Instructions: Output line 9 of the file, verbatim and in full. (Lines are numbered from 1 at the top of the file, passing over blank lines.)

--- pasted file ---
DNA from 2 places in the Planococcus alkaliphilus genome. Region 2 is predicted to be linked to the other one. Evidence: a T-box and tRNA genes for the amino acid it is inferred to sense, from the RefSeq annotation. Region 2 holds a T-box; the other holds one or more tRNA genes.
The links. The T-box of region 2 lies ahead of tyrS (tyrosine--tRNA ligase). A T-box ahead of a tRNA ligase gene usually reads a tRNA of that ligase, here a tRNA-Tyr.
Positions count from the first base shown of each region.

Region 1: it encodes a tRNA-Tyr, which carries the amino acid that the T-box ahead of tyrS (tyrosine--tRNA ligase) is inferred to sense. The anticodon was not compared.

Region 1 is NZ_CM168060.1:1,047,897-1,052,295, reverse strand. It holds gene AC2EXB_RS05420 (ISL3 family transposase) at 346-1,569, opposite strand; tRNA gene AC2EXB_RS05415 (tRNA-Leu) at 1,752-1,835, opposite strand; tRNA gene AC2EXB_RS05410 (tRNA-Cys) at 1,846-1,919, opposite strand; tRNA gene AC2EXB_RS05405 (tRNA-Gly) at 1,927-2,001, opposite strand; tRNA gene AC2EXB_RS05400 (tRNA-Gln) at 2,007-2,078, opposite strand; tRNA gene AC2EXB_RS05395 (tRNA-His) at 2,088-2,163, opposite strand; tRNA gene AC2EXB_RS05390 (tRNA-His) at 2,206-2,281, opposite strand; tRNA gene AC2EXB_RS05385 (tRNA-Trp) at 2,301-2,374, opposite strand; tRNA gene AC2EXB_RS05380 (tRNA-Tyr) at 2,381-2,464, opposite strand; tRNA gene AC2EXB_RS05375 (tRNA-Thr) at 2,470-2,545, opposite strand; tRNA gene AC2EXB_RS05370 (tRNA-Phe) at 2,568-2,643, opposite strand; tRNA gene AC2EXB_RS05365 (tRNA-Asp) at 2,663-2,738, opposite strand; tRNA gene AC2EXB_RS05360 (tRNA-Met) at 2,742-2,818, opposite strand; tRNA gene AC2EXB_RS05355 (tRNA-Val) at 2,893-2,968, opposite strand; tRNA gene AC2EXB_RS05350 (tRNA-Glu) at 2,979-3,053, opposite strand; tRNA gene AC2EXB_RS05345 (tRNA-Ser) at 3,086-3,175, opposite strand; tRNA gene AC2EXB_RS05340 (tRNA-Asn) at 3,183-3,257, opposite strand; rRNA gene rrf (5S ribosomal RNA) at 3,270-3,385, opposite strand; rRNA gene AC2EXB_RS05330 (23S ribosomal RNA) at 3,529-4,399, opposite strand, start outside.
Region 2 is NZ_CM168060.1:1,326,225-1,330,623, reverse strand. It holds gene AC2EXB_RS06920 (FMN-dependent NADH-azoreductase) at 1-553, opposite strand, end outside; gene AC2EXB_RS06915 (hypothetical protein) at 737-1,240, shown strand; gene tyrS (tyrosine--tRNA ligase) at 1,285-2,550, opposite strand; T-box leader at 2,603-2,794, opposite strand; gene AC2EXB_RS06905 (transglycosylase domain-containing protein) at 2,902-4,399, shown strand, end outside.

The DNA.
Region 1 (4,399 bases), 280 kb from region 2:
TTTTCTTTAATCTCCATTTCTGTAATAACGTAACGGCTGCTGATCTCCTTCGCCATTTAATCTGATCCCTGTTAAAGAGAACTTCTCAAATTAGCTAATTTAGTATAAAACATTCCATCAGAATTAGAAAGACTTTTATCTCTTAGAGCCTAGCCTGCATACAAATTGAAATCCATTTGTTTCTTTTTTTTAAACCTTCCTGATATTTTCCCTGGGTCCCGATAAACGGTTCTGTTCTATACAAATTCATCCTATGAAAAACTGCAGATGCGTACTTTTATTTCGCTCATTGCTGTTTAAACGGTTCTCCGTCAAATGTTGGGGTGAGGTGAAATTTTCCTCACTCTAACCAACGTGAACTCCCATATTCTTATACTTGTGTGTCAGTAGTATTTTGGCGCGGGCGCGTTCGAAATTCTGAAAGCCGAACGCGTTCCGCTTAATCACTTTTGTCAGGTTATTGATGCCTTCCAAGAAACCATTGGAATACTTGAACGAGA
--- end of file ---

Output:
TTTTCTTTAATCTCCATTTCTGTAATAACGTAACGGCTGCTGATCTCCTTCGCCATTTAATCTGATCCCTGTTAAAGAGAACTTCTCAAATTAGCTAATTTAGTATAAAACATTCCATCAGAATTAGAAAGACTTTTATCTCTTAGAGCCTAGCCTGCATACAAATTGAAATCCATTTGTTTCTTTTTTTTAAACCTTCCTGATATTTTCCCTGGGTCCCGATAAACGGTTCTGTTCTATACAAATTCATCCTATGAAAAACTGCAGATGCGTACTTTTATTTCGCTCATTGCTGTTTAAACGGTTCTCCGTCAAATGTTGGGGTGAGGTGAAATTTTCCTCACTCTAACCAACGTGAACTCCCATATTCTTATACTTGTGTGTCAGTAGTATTTTGGCGCGGGCGCGTTCGAAATTCTGAAAGCCGAACGCGTTCCGCTTAATCACTTTTGTCAGGTTATTGATGCCTTCCAAGAAACCATTGGAATACTTGAACGAGA